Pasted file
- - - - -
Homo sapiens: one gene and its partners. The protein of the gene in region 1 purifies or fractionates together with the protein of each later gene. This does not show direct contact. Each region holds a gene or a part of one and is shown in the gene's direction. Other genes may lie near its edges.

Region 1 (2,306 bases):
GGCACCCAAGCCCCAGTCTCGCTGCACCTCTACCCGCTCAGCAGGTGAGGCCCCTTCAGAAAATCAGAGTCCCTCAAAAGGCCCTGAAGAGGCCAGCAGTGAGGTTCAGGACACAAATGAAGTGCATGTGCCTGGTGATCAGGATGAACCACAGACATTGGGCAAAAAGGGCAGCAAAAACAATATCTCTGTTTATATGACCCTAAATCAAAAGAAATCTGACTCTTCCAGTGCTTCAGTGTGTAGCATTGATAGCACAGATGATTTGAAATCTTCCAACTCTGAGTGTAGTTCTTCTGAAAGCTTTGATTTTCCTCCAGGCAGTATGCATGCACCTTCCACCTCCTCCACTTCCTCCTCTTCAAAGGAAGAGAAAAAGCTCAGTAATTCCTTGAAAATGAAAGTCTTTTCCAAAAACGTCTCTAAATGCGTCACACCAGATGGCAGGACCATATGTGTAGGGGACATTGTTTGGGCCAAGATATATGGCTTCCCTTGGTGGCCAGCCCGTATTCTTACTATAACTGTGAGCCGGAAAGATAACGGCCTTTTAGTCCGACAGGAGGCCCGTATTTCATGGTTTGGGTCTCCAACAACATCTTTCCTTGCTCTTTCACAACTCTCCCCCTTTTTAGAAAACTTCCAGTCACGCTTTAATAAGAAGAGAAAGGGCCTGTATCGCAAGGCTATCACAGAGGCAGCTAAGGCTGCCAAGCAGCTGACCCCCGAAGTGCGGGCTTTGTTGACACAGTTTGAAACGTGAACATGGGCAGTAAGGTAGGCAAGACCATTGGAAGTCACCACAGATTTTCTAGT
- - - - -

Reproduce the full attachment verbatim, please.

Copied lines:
Homo sapiens: one gene and its partners. The protein of the gene in region 1 purifies or fractionates together with the protein of each later gene. This does not show direct contact. Each region holds a gene or a part of one and is shown in the gene's direction. Other genes may lie near its edges.

Region 1 (2,306 bases):
GGCACCCAAGCCCCAGTCTCGCTGCACCTCTACCCGCTCAGCAGGTGAGGCCCCTTCAGAAAATCAGAGTCCCTCAAAAGGCCCTGAAGAGGCCAGCAGTGAGGTTCAGGACACAAATGAAGTGCATGTGCCTGGTGATCAGGATGAACCACAGACATTGGGCAAAAAGGGCAGCAAAAACAATATCTCTGTTTATATGACCCTAAATCAAAAGAAATCTGACTCTTCCAGTGCTTCAGTGTGTAGCATTGATAGCACAGATGATTTGAAATCTTCCAACTCTGAGTGTAGTTCTTCTGAAAGCTTTGATTTTCCTCCAGGCAGTATGCATGCACCTTCCACCTCCTCCACTTCCTCCTCTTCAAAGGAAGAGAAAAAGCTCAGTAATTCCTTGAAAATGAAAGTCTTTTCCAAAAACGTCTCTAAATGCGTCACACCAGATGGCAGGACCATATGTGTAGGGGACATTGTTTGGGCCAAGATATATGGCTTCCCTTGGTGGCCAGCCCGTATTCTTACTATAACTGTGAGCCGGAAAGATAACGGCCTTTTAGTCCGACAGGAGGCCCGTATTTCATGGTTTGGGTCTCCAACAACATCTTTCCTTGCTCTTTCACAACTCTCCCCCTTTTTAGAAAACTTCCAGTCACGCTTTAATAAGAAGAGAAAGGGCCTGTATCGCAAGGCTATCACAGAGGCAGCTAAGGCTGCCAAGCAGCTGACCCCCGAAGTGCGGGCTTTGTTGACACAGTTTGAAACGTGAACATGGGCAGTAAGGTAGGCAAGACCATTGGAAGTCACCACAGATTTTCTAGT